Funny story – two summer’s ago my Dad tried to ‘fix’ the weeds in the grass by spraying it with weedkiller… using the reference picture above, you’ve got one guess to figure out exactly how that went. Turns out, ‘weedkiller’ was actually ‘killex’, which is much less discriminatory with what it kills. It only took two weeks for our grass to shrivel into yellow straw, but thankfully it didn’t kill the tree in the front yard.
The lesson in this? There are things you can do yourself, and things that you… can’t. Here’s a couple things that didn’t explode or die after we used the tried and true google and youtube methods!
While I definitely don’t suggest tackling things yourself that you’re not comfortable doing (I, say, would never attempt to do my own makeup, because that would be a disaster if I could actually manage to get makeup tool to face – I’m a blinker and an unconscious ‘moving away from you slowly because I’m terrified’ type of person), there’s nothing wrong with taking a whack at something you might think will be within your abilities.
I’ve got three DIY projects that were accomplished to varying success (the pizza was delicious the last time, I swear).
Summer has ended with the subtly of a 50 car pile-up on the highway, and I’ve gone from sweating to cold toes in the span of three days.
I’m not happy.
As much as I like cozying up to the fire with some tea (or coffee) and an engrossing book, cold itself is inconvenient and makes my extremities feel weird – or numb, if we’re being dramatic.
There’s a few things you can do to fight off the chill, and fight off the impulse to start happy-spending. It’s not Christmas yet folks, despite what Costco and store inventory is telling you!
10 Ways To Fight Off Fall (Especially in Canada)
Didn’t think there’d be any more stuff? Guess again!!
I went over a few things previously, but there’s so much to take into consideration. Some of this is getting into super nitty-gritty detail, and it really depends on whether or not these things would affect you. Everyone’s got their own style of what can be raggedly rich, and what can’t, and only you know what that is.
I had a guest post over at The Frugal Gene today!
Lily makes the best graphics
I spend my fair share of time on a bike during contracts, and I’ve collected a series of tips and tricks I use on those daily commutes.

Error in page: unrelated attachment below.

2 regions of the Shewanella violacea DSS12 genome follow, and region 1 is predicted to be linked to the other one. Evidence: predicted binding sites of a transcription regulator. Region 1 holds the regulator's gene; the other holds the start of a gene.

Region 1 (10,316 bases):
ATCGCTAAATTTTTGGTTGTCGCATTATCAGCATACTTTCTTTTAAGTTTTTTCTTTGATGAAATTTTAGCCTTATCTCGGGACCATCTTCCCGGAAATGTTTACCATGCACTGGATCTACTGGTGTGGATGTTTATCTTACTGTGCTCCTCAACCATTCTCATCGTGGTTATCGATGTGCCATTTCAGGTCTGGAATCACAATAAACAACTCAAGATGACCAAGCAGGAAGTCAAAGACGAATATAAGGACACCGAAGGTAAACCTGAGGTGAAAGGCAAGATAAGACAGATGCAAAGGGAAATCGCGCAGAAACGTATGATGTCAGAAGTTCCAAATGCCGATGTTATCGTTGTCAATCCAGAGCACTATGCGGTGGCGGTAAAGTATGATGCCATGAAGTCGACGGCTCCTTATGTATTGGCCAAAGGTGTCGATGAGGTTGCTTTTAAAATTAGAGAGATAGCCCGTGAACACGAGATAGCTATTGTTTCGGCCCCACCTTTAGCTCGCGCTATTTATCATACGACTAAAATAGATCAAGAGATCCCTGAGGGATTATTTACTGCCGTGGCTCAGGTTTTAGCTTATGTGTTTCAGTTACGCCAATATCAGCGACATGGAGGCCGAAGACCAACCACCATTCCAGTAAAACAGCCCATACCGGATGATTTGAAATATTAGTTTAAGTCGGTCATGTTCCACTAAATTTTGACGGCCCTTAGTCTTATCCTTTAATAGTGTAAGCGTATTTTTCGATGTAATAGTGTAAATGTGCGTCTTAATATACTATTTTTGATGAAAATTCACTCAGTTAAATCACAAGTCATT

It’s not as hard as you might think it is. Head on over whether you’re a beginning or an expert (and stay for the blog!).
we’re totally those people taking pictures at the peak
Two hikes in one week make a very rugged, tired, dirty, Ms. Raggedly. In lieu of summer hockey, which is taking a two-week break, I went on a 5-hour every-sort-of-hiking adventure on Monday, and a much more tame, moderate 4-hour hike on Thursday. Combine that with work and restocking the house after a week of the parents away, and I haven’t had much time to write. (And then I did have time to write, but I started writing creatively, and was a little worried that if I stop, the magical fountain will wilt and I will be able to write no more).
I talked a little bit about this when I explained why I chose raggedly rich as my blog domain, but I’d like to delve a little further into the topic. I think organized sports are important for kids for a multitude of reasons, and while this post is specifically for ice hockey, but the information is applies across the board.
This week was a little slow for me. I got some creative work done, fixed the opening chapter of my novel, wrote some posts, and connected with what feels like dozens of personal finance bloggers in the community! (It was probably more like just one dozen – maybe a baker’s dozen; but they’re all awesome as fresh hot buns from the oven)
I’ve spent the past four days this weekend on vacation, indulging in gluttony, enjoying some delicious, new-to-me food (first official taco – checkmark!) – and so I figured, what can I post about, other than how I counter the act of stuffing myself. So, here goes!
The raggedly rich way to exercise on a budget is to be honest with yourself about what you’d like to do, what you’re going to do, and how you can afford to do it. I find exercise to be key in staying healthy and happy, and you can definitely do it on a budget. My go to’s are: ice hockey, yoga / stretching, and hiking.
Getting your foot in the door is a pretty important in the arts world, and I think I’ve finally managed to start doing that in a meaningful way after two and a half years. I graduated University in 2014, and have been working (mostly) steadily in the arts, meaning: three to five contracts a year, of varying quality, and joe-jobs to fill the in-between time.
For a minimal (or a non-existent, in my case) fee, you can enjoy the plethora of treasures that the local library has to offer. I love my library, and I’m keen to start using it to its fullest potential; for instance, I had no idea I could get the latest blockbuster from my library. Here’s a breakdown of what you can expect from most public libraries: